There and Back Again,” by Nick Paumgarten for The New Yorker in April 2007, explores the issue of commuting from a wide range of angles: the impact on workers, trade-offs commuters make, and overall trends of sprawl, commuting, and social isolation. It’s an incredible story.

Paumgarten looks at the issue from the perspectives of four long-range commuters, a handful of experts and academics, and a body of historical, sociological, and psychological research on the topic. As with many of his stories, Paumgarten’s work is long, but the length has purpose: he tells a story from a multitude of perspectives and points of view. The story is both wonky and moving at the same time. Few writers can pull that off.

Illustration of a man in a car that is struck in heavy traffic

Illustration by The New Yorker

Nick Paumgarten is one of my favorite nonfiction writers. His stories are always deep, impressively researched, and beautifully written. His story about elevators — Up and Then Down — remains one of the best longform stories I’ve read. He wrote 8000 words on elevators and it was riveting, fascinating stuff.

Given that Paumgarten isn’t a one-hit wonder with “There and Back Again,” I thought I’d dissect the structure of this story a bit here to try and highlight why this story works so well. Here are a few take-aways:

First, Paumgarten constantly moves his writer’s lens in and out throughout the story. He will pull back and look at an issue from a sweeping macro level, then zoom back in very close on one particular subject for several pages, fleshing out his story with a real person, real moments, and personal experiences.

He opens “There and Back Again” with a some broad observations about workers and their commutes to and from work, as if his story was going to be an essay on the subject:

People like to compare commutes, to complain or boast about their own and, depending on whether their pride derives from misery or efficiency, to exaggerate the length or the brevity of their trip. People who feel they have smooth, manageable commutes tend to evangelize. Those who hate the commute think of it as a core affliction, like a chronic illness. Once you raise the subject, the testimonies pour out, and, if your ears are tuned to it, you begin overhearing commute talk everywhere: mode of transport, time spent on train/interstate/treadmill/homework help, crossword-puzzle aptitude—limitless variations on a stock tale. People who are normally circumspect may, when describing their commutes, be unexpectedly candid in divulging the intimate details of their lives. They have it all worked out, down to the number of minutes it takes them to shave or get stuck at a particular light. But commuting is like sex or sleep: everyone lies. It is said that doctors, when they ask you how much you drink, will take the answer and double it. When a commuter says, “It’s an hour, door-to-door,” tack on twenty minutes.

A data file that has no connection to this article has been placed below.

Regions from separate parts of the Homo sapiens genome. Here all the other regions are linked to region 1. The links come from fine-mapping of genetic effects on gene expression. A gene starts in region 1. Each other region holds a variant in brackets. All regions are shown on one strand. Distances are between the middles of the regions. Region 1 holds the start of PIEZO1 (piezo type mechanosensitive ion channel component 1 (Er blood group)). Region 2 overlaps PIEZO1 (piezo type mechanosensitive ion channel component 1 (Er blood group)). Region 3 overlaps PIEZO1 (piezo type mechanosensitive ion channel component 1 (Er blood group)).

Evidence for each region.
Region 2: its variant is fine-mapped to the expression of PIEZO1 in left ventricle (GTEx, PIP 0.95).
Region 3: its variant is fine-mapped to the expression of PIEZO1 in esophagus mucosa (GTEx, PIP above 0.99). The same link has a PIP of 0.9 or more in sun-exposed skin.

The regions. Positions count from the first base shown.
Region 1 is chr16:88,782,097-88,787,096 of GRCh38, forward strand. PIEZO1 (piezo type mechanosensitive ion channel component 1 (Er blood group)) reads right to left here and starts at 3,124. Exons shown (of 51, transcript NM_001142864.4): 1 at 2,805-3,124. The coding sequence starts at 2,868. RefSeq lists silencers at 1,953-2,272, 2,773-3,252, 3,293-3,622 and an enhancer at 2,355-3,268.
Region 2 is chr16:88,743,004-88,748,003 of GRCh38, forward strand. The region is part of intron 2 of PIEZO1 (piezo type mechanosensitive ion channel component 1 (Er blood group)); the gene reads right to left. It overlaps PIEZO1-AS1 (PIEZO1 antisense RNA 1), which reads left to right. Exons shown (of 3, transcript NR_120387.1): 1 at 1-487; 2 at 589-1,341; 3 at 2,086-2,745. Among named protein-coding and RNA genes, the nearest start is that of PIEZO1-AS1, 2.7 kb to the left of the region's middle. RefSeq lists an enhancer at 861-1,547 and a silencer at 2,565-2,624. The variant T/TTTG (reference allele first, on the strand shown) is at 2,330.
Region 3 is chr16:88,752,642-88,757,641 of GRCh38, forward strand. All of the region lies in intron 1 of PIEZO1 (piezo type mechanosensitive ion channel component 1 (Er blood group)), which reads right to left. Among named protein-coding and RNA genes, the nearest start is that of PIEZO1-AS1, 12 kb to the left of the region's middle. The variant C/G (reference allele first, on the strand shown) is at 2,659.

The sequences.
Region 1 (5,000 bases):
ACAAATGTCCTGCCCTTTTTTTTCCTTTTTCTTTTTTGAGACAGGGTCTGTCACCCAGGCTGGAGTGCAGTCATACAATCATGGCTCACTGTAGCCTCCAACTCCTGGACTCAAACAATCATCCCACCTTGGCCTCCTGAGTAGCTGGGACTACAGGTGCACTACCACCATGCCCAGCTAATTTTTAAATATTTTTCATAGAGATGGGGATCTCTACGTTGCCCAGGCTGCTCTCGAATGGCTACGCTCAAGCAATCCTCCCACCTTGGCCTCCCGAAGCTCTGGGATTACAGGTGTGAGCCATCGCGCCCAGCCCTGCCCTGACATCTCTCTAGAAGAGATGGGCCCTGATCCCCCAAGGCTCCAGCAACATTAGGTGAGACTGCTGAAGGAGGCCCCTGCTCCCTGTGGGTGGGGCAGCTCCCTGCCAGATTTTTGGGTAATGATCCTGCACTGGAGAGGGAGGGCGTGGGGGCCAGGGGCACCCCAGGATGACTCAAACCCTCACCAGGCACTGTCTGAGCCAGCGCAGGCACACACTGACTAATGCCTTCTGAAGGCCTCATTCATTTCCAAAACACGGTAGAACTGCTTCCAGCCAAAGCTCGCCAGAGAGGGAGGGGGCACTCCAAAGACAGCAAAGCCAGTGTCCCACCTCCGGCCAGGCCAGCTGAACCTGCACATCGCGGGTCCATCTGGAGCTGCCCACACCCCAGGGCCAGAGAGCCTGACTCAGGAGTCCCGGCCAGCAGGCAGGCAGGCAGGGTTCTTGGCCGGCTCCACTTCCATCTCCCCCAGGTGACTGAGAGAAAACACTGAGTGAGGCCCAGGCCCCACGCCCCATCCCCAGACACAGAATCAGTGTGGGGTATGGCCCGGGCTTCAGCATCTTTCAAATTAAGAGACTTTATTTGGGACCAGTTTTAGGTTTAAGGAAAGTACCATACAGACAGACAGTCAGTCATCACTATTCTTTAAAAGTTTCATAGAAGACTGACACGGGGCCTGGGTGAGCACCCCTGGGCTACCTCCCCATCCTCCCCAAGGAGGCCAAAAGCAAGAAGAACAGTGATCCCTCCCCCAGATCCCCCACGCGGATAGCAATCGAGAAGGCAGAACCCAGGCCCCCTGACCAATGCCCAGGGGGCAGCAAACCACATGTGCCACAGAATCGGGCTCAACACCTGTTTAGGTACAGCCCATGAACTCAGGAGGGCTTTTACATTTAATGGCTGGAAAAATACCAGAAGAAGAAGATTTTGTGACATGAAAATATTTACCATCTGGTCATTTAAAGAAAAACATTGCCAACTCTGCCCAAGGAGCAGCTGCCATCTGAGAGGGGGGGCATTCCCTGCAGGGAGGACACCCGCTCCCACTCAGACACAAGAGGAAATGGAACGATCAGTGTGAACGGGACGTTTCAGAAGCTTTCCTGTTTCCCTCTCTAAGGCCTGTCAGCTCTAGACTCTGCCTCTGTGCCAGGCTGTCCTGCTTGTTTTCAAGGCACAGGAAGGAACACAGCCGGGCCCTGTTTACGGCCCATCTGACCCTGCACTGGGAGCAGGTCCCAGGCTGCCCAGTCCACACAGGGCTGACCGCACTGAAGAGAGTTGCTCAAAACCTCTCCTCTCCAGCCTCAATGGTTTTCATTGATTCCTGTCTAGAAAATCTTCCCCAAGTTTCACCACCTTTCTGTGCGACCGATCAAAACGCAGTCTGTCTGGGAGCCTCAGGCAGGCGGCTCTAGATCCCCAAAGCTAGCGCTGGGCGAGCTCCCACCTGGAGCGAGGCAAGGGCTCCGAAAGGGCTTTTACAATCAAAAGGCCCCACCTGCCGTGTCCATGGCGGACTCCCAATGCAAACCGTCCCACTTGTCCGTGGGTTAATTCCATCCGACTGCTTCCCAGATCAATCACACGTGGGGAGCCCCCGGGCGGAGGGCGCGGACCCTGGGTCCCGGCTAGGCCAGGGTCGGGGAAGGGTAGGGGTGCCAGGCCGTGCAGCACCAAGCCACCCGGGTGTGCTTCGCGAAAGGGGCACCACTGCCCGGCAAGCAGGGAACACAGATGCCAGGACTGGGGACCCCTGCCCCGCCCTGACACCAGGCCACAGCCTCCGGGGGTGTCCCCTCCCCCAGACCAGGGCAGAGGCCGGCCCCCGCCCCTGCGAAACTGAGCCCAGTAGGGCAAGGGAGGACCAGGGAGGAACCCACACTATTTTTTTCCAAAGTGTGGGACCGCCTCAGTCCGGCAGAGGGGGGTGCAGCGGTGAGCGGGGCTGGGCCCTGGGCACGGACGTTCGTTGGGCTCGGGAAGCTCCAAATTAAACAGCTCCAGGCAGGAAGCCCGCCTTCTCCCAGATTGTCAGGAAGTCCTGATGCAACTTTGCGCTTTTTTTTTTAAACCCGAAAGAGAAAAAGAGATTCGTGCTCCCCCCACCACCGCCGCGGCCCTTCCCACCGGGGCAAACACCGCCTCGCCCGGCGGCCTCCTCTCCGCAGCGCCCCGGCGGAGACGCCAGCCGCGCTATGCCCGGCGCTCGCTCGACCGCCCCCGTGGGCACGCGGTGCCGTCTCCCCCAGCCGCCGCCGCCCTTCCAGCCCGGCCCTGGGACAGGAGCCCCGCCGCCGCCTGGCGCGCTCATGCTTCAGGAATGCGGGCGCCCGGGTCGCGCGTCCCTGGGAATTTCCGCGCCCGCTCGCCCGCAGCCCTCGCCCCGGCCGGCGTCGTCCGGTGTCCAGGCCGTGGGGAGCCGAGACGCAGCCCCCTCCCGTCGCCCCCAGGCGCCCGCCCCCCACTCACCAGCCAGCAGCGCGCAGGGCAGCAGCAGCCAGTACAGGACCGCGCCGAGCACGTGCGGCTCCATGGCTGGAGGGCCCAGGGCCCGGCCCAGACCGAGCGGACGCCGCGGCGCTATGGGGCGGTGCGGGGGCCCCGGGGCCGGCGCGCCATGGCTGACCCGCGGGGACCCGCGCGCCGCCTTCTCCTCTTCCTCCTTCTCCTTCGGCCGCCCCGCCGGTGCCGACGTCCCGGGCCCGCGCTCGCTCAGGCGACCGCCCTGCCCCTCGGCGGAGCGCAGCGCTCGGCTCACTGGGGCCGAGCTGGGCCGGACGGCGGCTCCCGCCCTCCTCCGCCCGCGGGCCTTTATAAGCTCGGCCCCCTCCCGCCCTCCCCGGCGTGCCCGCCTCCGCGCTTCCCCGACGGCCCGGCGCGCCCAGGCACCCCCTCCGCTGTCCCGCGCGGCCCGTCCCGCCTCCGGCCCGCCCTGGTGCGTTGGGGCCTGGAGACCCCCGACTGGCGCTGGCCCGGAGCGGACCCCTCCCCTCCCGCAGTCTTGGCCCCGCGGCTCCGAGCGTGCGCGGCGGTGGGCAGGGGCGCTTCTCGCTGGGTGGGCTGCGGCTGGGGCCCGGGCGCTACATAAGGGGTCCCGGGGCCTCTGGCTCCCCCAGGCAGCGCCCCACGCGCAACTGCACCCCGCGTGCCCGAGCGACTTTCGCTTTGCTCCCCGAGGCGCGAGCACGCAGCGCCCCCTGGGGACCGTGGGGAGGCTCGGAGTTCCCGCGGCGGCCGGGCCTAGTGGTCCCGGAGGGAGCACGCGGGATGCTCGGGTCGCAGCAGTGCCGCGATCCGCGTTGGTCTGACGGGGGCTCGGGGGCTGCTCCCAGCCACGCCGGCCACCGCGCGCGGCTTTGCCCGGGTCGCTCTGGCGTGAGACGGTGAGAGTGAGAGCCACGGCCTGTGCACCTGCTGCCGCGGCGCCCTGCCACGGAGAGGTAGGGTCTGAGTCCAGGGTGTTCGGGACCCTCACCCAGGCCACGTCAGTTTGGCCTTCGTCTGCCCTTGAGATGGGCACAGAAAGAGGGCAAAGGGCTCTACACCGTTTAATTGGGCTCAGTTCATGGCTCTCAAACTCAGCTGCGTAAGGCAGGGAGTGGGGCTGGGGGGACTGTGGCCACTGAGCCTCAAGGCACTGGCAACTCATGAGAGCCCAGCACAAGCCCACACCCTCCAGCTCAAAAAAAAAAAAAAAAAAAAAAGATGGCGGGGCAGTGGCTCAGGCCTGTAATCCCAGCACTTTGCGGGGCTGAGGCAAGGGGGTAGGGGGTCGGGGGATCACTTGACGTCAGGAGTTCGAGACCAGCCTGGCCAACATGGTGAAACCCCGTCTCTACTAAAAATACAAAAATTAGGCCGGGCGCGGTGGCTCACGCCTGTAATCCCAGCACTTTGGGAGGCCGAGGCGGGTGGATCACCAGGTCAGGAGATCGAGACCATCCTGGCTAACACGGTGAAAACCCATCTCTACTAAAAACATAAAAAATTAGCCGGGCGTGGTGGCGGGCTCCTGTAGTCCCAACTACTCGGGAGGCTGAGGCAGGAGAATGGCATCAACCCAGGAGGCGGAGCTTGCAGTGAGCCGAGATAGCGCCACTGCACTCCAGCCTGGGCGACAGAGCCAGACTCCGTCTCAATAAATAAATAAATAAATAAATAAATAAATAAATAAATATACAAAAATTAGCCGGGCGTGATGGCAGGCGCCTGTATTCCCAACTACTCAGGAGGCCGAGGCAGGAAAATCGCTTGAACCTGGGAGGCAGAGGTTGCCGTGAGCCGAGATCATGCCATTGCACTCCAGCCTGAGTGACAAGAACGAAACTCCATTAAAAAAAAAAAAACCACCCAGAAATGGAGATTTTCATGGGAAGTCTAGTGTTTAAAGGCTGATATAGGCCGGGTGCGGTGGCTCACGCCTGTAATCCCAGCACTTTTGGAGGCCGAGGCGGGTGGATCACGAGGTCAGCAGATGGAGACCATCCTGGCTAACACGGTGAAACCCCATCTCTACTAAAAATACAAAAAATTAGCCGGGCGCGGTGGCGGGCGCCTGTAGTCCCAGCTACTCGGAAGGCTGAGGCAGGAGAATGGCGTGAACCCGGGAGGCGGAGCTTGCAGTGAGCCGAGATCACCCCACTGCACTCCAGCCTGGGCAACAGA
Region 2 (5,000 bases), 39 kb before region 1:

Shortly after this broad take on commuters, though, he zooms in close and introduces Judy Rossi, a legal secretary who has a three hour and fifteen minute commute each way to and from her Manhattan job. Paumgarten tags along with Rossi and travels with her on the daily commute, getting a sense of both the experience and of the person. He talks with her and gets quotes that help us understand her (and countless others like her). He reports little details, what she reads, what she listens to, and what her car smells like:

The train arrived, and we sat down, finally. From the backpack Rossi produced some photographs of her house, her swimming pool, and her granddaughter: her recompense, her consolation. “I keep these pictures above my desk at work,” she said. “Whenever I get fed up, I look at these and say, ‘That’s why I commute.’ ” Her son lives with his wife and two children in a separate house on the lot; unable to endure the same commute, he found a job working for Orange County, half an hour away. The property is surrounded by woods. Deer come and go. In her calculations, such blandishments outweigh the inconveniences and squandered hours.

At Harriman, most of the passengers disembarked, and Rossi removed her coat and put her bag on the floor. She took out her book, a James Patterson hardcover. For an hour, the train rattled through the night. Middletown, Otisville, Port Jervis, the end of the line. With keys in hand, she stepped out onto an open-air platform. The parking lot was part of a larger one abutting a mall. The night was dead-battery cold. “It’s a half hour from here,” she said.